Going into the Formula 1 Azerbaijan Grand Prix weekend at Baku, there is plenty of chatter about flexible wings, both front and rear.
Mercedes is complaining that Red Bull’s rear wing sits down under aerodynamic loading while it still passes the FIA tests. These tests are going to be made tougher at the French GP on June 20, but Wolff is keeping up the pressure, saying that there could be a protest in Baku.
At the same time, Red Bull has warned that it thinks the Mercedes front wings also bend under loading and might respond if there is a protest. Mercedes has responded by saying that the Red Bull front wings are the same and could also be protested.
The FIA is not going to move any faster than it has announced, and so Toto Wolff’s warning may be an attempt to scare Red Bull into not putting the same wings on the cars, in the hope that without them the team will score fewer points.
“We have been left in a limbo since a long time,” Wolff said at the Monaco Grand Prix a week ago. “We have flagged the flexible rear wing situation last summer, without having received any feedback and I understand some of the teams’ frustration when, making the concept of this year’s car, that this was an area that should have been tackled much earlier.
“Yes, we will need to modify our wing. We need to soften it. Our wing is extremely rigid, complying to the famous article 3.8 that it must remain immobile. The new test that has been introduced is a half-baked solution which is giving us opportunity and the whole thing can soften and can bend more in the future.”
It is all a big political game with Mercedes hoping that the FIA will wade in earlier that it says it will and that the FIA doesn’t want off-track antics to dominate the news. It’s a cat and mouse game, typical of a tight F1 season where every point counts and every trick in the political book is being used. But threats are only threats, we will have to wait and see who runs with what wings in Baku and then what happens.
The flexible nature of wings is one of the sport’s biggest grey areas because even if one can see on videos that the wings are bending under loading at speed, they are still able to pass the tests that the FIA has mandated. In such cases they wings are deemed to be legal and while the FIA can—and will—change the rules if teams push their luck too far. It does not want the focus to be on such matters.
But teams that are losing need excuses and so finding things wrong with rival cars is a good way to deflect attention away from their own flaws.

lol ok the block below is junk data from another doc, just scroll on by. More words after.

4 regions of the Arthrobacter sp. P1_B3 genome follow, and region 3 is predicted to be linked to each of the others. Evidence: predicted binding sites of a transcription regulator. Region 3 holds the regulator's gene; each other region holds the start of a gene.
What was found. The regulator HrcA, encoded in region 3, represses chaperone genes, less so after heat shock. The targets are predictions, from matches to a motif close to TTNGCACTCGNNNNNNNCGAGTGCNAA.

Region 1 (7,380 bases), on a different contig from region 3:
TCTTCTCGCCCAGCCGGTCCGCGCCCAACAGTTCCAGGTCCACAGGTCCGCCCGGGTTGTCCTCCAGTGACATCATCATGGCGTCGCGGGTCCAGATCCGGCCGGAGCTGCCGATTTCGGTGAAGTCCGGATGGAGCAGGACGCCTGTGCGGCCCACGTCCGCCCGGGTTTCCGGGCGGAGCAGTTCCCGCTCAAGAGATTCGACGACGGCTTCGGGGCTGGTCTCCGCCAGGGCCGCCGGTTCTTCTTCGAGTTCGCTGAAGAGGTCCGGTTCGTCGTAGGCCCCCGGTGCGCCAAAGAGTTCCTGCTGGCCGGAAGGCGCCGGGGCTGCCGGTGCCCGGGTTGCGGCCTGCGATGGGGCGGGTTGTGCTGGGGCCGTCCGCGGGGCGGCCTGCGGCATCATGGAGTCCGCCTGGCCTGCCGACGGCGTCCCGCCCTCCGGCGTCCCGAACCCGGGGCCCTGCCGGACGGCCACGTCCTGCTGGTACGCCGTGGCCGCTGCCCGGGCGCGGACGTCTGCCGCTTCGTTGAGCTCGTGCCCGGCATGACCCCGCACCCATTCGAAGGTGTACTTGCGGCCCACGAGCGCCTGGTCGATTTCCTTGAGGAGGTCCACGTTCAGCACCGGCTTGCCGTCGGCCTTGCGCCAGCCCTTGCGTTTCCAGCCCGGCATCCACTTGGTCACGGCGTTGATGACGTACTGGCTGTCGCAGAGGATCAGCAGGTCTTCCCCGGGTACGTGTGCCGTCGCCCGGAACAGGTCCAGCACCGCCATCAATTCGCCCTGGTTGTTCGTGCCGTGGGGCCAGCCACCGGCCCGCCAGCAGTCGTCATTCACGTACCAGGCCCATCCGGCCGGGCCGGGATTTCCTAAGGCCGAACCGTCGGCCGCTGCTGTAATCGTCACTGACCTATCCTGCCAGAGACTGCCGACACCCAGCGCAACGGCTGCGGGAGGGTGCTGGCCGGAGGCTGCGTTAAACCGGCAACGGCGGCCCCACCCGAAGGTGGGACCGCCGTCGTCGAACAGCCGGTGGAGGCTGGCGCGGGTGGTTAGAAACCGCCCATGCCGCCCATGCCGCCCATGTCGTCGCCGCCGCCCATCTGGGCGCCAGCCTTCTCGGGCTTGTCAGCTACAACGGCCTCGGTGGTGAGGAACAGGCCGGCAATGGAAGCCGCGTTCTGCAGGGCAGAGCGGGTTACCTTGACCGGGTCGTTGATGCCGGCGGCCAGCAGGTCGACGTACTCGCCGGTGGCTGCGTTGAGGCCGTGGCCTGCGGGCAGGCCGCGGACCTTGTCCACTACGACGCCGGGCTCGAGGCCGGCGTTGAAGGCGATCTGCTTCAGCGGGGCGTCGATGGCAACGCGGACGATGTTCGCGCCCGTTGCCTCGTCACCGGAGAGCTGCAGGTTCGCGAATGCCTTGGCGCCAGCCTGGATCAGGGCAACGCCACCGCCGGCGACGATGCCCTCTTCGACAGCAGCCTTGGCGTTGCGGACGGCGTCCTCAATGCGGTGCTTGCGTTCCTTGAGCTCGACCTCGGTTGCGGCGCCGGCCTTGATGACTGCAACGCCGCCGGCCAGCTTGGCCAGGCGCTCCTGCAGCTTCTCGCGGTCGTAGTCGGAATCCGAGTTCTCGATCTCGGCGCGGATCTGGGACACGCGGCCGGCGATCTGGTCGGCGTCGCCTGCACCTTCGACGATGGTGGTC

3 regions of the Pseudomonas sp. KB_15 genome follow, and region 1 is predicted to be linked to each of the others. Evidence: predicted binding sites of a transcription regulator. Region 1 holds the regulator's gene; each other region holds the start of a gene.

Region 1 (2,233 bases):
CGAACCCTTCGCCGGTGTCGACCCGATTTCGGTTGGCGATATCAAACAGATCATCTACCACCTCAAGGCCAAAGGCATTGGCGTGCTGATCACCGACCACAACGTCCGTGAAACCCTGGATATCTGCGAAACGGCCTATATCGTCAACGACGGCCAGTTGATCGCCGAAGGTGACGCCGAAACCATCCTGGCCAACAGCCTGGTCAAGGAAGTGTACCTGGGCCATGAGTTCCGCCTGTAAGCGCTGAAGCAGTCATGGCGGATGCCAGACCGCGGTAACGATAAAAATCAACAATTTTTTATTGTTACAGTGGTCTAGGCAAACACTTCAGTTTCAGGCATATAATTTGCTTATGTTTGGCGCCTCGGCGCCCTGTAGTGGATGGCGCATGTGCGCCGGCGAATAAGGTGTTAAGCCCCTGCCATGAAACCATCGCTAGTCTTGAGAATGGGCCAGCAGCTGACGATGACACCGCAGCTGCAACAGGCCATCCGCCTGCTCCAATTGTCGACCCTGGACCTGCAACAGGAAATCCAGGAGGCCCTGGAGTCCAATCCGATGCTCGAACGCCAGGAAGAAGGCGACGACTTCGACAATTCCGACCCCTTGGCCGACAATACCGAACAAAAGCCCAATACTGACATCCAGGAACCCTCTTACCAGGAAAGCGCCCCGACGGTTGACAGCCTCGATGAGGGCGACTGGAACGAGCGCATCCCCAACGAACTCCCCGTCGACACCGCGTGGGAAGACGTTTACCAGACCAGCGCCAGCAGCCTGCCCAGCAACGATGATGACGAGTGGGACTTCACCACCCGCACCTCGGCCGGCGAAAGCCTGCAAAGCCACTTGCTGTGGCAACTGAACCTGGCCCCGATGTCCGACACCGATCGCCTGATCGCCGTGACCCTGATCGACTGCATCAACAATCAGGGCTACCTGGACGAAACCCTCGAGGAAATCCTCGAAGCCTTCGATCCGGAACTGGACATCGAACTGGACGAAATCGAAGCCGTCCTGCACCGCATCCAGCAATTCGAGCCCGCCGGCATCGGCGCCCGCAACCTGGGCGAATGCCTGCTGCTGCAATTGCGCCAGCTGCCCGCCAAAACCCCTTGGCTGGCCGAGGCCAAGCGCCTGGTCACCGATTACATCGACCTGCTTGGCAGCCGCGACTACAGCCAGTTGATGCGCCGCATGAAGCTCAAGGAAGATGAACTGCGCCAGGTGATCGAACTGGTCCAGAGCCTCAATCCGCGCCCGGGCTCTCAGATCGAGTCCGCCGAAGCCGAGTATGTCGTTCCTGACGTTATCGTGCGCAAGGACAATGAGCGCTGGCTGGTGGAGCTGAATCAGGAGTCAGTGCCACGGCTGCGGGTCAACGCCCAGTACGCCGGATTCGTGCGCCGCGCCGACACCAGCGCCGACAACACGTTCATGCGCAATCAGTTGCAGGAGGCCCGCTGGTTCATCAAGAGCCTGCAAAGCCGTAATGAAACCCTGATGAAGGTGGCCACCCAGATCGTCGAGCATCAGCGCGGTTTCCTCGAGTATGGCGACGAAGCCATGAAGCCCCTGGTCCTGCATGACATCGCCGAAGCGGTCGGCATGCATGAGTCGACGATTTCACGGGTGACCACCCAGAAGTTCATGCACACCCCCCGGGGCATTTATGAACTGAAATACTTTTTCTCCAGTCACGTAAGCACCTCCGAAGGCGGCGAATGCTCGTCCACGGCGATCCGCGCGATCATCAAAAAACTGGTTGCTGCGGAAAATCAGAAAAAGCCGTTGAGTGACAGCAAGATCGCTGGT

Meanwhile, if you are a Ferrari fan, don’t get your hopes up too much as Formula 1 heads for the streets of Baku in Azerbaijan this weekend.
At least that is the message that Ferrari’s racing director Laurent Mekies is trying to deliver.
“In Spain, the SF21 was clearly the third best car in the field,” Mekies says. “In Monaco, it even showed the potential to win, but the situation is set to be different in the next races, starting with Baku. This part of the season will be complicated for us. We expect a very strong McLaren, which should adapt very well to the characteristics of the circuit and therefore take the leadership of the group behind the two teams fighting for the World Championship, but we also believe that Alpine, AlphaTauri and Aston Martin will be very competitive.”
Monaco was not a great race because of the track configuration which made it virtally impossible for the 2021 cars to pass one another. But Baku is different. It has much faster sections and there are places where cars can pass. And it’s often a pretty wild race.
What about Red Bull?
Mercedes has won three of the four previous races in Baku and so Red Bull is expecting a stronger challenge than in Monaco.
“It has been a strong track for Mercedes in the past and so we’re not under any illusions,” says team boss Christian Horner. “I’m sure they are going to bounce back hard and we have got to go there and attack the weekend.”
But Mercedes boss Toto Wolff is not so sure, or he’s playing down the Mercedes potential.
“Nothing comes easy in this sport,” Wolff says, “and that’s why we love it. We know that if you are not at, or close to, 100 percent then it will bite you. On Monday morning after Monaco I saw the same energy as when we returned from the Bahrain test and that pleases me. We dissected the weekend, asked hard questions of ourselves, and learned some crucial lessons.
“While it’s a very different street circuit to Monaco, we expect it to be another tricky one for us, not particularly suiting the characteristics and traits of the W12. Red Bull will be strong again, while both Ferrari and McLaren have made great progress recently. A key focus for us has to be exploiting the opportunities available to us on those outlier tracks which aren’t suited to our car. When the points are there, we need to grab them.”
Championship leader Max Verstappen says that he’s not a fan of Baku.
“The track is OK, but probably not a favorite of mine if I’m honest,” says Verstappen. “I’ve never been on the podium there so it’s time to change that. Let’s see how competitive we are. I do expect Mercedes to come back strong there though.”
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